Woman in her 70s finds cancer early, emphasizes importance of annual screenings
BATON ROUGE - A former smoker in her 70s is advocating for those at high-risk to be proactive when it comes to their health.
Cindy Landry considers herself the "most blessed person on Earth." A smoker of 35 years, she quit after watching her son pass away of cancer.
"He said, 'Mama, I can't bear to think that you would have to go thorough what I'm going through.' So I laid down my pack of cigarettes and my lighter and never touched them again," Landry said.
From that moment on, she vowed to take better care of her health and began getting annual cancer screenings at Baton Rouge General. The screening consists of a low-dose C.T. scan of the chest to check for nodules in the lungs.
In June, a tumor was discovered in the upper portion of Cindy's left lung. Doctors performed a surgery to remove the cancer, and no other treatment was necessary due to it being detected so early.
"The goal of cancer screening is to find it early, and that's really the only way to find it early. Because most lung cancers are asymptomatic until it's very advanced," said Dr. Stephen Brierre, chief of medical care at Baton Rouge General.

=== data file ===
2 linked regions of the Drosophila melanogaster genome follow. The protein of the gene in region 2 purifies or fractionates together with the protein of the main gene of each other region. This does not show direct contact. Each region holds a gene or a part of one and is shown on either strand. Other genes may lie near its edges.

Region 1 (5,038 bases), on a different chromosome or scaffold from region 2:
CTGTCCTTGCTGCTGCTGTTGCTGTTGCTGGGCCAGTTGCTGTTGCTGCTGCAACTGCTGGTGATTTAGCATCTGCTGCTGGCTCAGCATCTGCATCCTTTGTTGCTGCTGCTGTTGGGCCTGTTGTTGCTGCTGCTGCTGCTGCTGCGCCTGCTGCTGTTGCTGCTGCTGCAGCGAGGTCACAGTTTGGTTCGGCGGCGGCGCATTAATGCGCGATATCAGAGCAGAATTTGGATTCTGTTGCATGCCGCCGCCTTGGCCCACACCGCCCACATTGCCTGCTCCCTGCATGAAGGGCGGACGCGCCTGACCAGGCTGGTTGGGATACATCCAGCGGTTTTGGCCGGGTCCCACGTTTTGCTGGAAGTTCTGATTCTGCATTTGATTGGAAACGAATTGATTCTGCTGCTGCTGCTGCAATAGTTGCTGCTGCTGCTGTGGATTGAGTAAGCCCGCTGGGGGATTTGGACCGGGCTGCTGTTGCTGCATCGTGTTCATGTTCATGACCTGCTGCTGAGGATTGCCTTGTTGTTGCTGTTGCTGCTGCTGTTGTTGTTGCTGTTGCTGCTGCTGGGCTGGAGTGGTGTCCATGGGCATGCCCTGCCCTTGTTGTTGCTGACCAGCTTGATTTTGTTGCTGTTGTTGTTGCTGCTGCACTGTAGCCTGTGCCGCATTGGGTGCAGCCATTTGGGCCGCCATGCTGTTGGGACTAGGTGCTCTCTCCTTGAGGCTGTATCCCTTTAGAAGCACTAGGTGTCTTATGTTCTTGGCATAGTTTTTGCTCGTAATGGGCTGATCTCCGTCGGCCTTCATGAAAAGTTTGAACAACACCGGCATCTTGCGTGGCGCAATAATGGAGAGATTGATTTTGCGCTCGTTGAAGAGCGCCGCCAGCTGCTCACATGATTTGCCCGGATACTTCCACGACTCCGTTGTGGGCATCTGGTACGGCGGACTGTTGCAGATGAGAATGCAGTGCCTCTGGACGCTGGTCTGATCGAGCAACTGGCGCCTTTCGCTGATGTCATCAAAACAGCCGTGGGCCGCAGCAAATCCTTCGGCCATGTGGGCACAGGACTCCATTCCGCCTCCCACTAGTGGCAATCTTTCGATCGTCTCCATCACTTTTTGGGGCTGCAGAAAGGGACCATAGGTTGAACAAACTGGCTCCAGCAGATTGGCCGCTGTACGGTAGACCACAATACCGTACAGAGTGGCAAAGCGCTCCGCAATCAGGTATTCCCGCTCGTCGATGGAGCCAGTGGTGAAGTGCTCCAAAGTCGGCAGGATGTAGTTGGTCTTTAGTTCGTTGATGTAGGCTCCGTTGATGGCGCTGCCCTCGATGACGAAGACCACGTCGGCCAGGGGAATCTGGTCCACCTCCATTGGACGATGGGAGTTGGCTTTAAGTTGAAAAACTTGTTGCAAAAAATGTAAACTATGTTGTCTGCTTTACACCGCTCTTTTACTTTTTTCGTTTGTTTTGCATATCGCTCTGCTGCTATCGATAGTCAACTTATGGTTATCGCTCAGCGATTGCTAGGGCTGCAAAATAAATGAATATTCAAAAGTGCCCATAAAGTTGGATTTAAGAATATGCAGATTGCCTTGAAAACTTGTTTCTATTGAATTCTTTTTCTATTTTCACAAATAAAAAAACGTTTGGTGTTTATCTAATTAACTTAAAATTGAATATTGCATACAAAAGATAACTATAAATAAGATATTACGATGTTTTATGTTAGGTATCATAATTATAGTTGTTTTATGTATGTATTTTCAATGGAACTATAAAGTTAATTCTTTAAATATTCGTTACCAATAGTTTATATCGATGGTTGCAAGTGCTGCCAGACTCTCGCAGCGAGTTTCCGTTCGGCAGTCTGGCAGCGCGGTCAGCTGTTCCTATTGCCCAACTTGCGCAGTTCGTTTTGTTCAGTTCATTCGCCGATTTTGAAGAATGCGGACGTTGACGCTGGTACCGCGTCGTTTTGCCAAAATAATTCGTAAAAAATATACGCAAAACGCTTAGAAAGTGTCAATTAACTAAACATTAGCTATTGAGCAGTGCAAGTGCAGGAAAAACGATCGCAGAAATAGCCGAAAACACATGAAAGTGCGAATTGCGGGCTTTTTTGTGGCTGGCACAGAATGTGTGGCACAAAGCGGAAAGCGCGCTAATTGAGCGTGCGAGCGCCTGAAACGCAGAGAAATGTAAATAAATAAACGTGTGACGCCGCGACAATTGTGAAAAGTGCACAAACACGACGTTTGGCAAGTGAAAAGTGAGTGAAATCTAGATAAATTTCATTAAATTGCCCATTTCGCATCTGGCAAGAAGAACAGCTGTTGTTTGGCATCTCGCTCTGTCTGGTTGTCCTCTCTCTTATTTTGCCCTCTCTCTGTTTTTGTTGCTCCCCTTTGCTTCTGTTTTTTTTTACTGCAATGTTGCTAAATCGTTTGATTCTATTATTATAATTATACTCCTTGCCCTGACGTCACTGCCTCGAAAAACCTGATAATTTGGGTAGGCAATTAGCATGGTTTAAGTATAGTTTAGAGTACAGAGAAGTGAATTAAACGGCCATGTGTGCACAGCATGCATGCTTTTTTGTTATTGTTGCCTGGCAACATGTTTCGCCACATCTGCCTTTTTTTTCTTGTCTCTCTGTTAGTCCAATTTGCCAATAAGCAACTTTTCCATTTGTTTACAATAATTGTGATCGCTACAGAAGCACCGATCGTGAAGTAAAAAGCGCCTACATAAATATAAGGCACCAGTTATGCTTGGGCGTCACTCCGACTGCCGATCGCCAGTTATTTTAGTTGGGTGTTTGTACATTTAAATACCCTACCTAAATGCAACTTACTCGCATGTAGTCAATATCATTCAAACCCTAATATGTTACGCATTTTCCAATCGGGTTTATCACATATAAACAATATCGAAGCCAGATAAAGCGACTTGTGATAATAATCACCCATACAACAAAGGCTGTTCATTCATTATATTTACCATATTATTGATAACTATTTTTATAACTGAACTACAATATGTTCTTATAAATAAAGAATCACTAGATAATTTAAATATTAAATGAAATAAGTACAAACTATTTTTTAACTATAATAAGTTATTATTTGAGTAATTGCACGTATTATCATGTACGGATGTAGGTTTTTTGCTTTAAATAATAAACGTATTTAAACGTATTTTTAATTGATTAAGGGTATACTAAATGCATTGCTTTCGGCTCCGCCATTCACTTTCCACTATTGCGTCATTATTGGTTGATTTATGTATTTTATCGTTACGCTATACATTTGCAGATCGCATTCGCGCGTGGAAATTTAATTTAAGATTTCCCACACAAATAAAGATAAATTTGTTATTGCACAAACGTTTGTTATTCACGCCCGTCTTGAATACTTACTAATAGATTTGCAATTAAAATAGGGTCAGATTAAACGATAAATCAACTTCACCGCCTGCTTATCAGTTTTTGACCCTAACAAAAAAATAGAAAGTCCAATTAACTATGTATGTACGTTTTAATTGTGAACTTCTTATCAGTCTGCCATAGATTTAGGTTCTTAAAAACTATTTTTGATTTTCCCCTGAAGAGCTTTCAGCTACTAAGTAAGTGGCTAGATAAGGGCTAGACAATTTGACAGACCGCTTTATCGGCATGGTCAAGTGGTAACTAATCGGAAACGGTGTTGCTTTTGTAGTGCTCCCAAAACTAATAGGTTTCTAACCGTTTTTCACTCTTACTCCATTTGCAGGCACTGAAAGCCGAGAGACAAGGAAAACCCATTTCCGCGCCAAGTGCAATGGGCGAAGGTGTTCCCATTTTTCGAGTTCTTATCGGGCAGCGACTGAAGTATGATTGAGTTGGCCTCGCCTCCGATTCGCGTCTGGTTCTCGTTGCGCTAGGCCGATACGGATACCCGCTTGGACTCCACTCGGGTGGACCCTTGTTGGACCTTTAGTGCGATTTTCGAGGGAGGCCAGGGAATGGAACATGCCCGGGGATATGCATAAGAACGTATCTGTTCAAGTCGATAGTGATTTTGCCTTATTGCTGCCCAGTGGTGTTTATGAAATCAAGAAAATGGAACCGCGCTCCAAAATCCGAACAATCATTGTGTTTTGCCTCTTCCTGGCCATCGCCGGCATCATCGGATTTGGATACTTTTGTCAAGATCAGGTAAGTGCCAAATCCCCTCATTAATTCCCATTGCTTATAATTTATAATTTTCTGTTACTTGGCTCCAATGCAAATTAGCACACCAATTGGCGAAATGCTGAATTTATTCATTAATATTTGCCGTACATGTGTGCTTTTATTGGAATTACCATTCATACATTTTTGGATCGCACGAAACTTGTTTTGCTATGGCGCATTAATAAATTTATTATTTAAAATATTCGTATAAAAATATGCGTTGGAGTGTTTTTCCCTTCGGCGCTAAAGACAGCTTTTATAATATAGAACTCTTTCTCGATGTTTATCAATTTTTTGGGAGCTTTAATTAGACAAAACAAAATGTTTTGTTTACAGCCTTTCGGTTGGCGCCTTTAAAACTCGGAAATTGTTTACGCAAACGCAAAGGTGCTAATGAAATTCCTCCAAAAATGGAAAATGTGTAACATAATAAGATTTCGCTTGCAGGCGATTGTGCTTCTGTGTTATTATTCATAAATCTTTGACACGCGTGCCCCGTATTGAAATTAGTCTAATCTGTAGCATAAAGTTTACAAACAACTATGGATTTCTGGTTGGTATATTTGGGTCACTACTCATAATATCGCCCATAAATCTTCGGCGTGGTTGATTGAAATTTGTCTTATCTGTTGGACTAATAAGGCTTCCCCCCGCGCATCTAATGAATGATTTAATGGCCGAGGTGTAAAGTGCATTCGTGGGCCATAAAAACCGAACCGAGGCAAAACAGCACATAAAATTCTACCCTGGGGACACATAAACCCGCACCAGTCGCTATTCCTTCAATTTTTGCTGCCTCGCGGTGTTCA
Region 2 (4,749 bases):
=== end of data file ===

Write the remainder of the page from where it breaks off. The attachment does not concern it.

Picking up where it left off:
Because of the annual cancer screenings, Cindy Landry will be spending the holidays with her family.
“When I tell you I’m probably the most blessed person you’ll ever meet, I’m serious. I am very, very fortunate, because I didn’t take care of my health like I should have,” Landry said.
Lung cancer is the leading cause of death in both men and women in the United States, with smoking being responsible for up to 90 percent of cases. Baton Rouge General identifies those who are "high-risk" to be anyone between the ages of 55 and 77, with a significant smoking history. A significant smoking history is defined as at least one pack per day for more than 30 years.
Anyone who is eligible and interested in finding out more information about cancer screenings should speak to their physician.
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